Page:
Dáil Éireann - Volume 567 - 28 May, 2003
Written Answers. - Long-Term Illness Scheme.
Mr. Crowe Mr. Crowe
207. Mr. Crowe asked the Minister for Health and Children if his attention has been drawn to the fact that people suffering from inflammatory bowel disease are not covered by the Health Act 1970 long-term illnesses scheme; the reason such a distinction is made; and if he has plans to amend the Act so that people suffering from inflammatory bowel disease will be covered. [14956/03]
Mr. Martin Mr. Martin
Minister for Health and Children (Mr. Martin): People suffering from any of the following conditions may obtain drugs and medicines without charge for the treatment of that condition under the long-term illness scheme, LTI: mental handicap, mental illness, for people under 16 only, phenylketonuria, cystic fibrosis, spina bifida, hydrocephalus, diabetes mellitus, diabetes insipidus, haemophilia, cerebral palsy, epilepsy, multiple sclerosis, muscular dystrophies, parkinsonism and acute leukaemia. No conditions have been added since 1975.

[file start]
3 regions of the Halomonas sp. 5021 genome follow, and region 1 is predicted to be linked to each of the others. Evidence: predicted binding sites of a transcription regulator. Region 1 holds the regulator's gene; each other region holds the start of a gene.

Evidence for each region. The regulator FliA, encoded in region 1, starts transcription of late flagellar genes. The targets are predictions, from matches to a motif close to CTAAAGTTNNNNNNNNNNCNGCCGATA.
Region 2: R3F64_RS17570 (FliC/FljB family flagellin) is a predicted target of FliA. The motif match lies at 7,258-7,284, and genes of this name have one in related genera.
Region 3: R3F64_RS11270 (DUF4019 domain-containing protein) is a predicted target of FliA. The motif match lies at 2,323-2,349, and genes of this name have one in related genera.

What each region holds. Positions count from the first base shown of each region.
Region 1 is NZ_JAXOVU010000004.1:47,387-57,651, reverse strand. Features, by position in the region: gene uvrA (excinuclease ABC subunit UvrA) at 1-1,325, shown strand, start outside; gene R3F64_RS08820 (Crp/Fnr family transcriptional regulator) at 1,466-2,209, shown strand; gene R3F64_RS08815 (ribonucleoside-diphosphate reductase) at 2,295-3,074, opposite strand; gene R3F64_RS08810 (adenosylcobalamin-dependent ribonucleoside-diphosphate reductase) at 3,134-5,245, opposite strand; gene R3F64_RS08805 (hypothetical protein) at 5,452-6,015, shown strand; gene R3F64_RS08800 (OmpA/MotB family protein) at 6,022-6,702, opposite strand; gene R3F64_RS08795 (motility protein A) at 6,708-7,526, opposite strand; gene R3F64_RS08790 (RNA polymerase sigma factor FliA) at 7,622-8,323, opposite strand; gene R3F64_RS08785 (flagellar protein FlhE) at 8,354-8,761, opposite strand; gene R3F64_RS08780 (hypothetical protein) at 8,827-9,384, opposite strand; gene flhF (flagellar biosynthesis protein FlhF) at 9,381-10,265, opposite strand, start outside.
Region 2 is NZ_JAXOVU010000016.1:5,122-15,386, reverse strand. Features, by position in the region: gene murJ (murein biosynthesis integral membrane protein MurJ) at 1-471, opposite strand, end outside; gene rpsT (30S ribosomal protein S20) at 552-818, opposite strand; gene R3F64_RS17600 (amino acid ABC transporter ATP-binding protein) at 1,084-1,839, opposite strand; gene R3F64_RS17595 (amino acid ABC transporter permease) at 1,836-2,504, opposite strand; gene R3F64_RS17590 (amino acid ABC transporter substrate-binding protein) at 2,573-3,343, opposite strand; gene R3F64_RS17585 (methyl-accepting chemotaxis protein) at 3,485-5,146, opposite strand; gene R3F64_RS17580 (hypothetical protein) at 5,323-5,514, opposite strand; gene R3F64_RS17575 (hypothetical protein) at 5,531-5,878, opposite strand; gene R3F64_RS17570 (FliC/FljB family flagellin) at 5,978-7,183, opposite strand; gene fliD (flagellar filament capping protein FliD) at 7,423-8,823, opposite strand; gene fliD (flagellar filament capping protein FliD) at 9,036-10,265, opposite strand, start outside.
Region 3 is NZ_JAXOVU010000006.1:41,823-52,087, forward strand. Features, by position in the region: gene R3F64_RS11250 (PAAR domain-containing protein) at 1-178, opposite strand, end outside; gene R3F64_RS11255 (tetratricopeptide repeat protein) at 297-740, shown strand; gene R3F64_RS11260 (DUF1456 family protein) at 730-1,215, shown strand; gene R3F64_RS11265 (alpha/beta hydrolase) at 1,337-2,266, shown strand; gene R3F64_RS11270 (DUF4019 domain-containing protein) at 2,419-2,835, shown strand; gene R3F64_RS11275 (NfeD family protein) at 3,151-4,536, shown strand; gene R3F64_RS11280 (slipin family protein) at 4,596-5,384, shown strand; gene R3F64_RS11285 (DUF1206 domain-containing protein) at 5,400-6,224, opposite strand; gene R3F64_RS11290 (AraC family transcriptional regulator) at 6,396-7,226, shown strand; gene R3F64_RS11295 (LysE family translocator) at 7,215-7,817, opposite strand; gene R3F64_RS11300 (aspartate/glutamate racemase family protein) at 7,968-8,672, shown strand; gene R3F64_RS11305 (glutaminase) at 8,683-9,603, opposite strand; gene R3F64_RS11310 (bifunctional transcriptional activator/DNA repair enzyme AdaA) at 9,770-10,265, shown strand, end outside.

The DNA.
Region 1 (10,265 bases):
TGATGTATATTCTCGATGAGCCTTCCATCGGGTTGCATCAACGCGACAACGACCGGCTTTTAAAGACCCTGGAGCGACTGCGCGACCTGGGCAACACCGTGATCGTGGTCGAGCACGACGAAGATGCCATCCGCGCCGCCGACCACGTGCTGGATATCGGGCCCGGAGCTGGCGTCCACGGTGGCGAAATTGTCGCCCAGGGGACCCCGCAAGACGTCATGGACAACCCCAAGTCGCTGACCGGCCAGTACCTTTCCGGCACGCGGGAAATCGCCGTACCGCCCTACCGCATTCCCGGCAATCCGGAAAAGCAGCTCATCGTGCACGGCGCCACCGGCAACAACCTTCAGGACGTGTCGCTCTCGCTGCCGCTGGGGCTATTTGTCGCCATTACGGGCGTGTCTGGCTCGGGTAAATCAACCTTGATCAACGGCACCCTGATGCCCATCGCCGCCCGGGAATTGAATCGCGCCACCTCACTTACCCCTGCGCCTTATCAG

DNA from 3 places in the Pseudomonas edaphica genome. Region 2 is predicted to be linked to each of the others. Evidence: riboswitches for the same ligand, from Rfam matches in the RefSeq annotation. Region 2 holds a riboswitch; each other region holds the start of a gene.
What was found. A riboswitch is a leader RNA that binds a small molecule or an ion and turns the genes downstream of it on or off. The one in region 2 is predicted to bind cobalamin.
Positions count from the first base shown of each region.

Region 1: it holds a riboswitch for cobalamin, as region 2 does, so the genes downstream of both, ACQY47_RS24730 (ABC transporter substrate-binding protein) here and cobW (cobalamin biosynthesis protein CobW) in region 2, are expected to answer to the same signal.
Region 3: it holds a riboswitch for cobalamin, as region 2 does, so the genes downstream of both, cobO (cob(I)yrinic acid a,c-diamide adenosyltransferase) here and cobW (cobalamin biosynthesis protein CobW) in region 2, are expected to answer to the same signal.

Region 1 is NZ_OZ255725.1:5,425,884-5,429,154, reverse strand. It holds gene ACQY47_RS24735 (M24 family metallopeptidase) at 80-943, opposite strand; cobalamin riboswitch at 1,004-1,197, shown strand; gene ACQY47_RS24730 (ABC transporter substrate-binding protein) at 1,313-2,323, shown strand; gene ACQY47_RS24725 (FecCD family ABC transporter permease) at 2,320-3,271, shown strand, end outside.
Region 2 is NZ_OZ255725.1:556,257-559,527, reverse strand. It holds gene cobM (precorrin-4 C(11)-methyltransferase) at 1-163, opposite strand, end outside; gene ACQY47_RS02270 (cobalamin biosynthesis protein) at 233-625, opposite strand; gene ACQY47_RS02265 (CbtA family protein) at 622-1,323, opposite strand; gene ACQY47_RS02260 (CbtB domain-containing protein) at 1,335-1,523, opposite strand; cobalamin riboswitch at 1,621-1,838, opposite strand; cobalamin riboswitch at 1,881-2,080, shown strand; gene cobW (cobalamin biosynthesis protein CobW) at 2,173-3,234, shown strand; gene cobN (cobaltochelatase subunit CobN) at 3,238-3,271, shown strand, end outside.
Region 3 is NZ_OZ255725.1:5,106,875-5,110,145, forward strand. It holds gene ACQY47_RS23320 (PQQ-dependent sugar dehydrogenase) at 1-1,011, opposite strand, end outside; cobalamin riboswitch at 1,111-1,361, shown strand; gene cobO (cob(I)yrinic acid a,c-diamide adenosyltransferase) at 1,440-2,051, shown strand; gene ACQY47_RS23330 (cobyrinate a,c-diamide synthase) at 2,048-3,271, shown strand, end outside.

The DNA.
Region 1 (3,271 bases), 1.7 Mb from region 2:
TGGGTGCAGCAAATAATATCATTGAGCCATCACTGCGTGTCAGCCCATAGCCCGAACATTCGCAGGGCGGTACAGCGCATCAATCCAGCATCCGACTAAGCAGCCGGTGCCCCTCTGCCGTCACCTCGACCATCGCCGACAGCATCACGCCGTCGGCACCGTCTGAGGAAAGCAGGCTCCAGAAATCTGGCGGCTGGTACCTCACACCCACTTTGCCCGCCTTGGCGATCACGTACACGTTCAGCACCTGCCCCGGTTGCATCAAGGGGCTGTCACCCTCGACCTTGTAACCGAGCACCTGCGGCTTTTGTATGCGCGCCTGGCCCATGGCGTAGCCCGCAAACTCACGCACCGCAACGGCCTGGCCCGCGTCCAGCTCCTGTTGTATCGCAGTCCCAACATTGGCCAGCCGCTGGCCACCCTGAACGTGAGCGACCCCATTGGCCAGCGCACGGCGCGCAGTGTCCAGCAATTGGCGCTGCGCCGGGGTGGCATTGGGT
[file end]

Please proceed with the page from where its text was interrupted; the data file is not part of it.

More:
There are no plans to extend the LTI to include Crohn's disease at this stage. There are a range of other schemes which provide assistance towards the cost of approved drugs and medicines for individuals with significant ongoing medical expenses.
People who cannot, without undue hardship, arrange for the provision of medical services for themselves and their dependants may be entitled to a medical card. Eligibility for a medical card is solely a matter for the chief executive officer of the relevant health board. In determining eligibility, the chief executive officer has regard to the applicant's financial circumstances. Health boards use income guidelines to assist in determining eligibility. However, where a person's income exceeds the guidelines, a medical card may be awarded if the chief executive officer considers that the person's medical needs or other circumstances would justify this. Medical cards may also be issued to individual family members on this basis.
Non-medical card holders, and people with conditions not covered under the LTI, can use the drugs payment scheme. Under this scheme, no individual or family unit pays more than €70 per calendar month towards the cost of approved prescribed medicines.
Dáil Éireann 567 Written Answers. Long-Term Illness Scheme.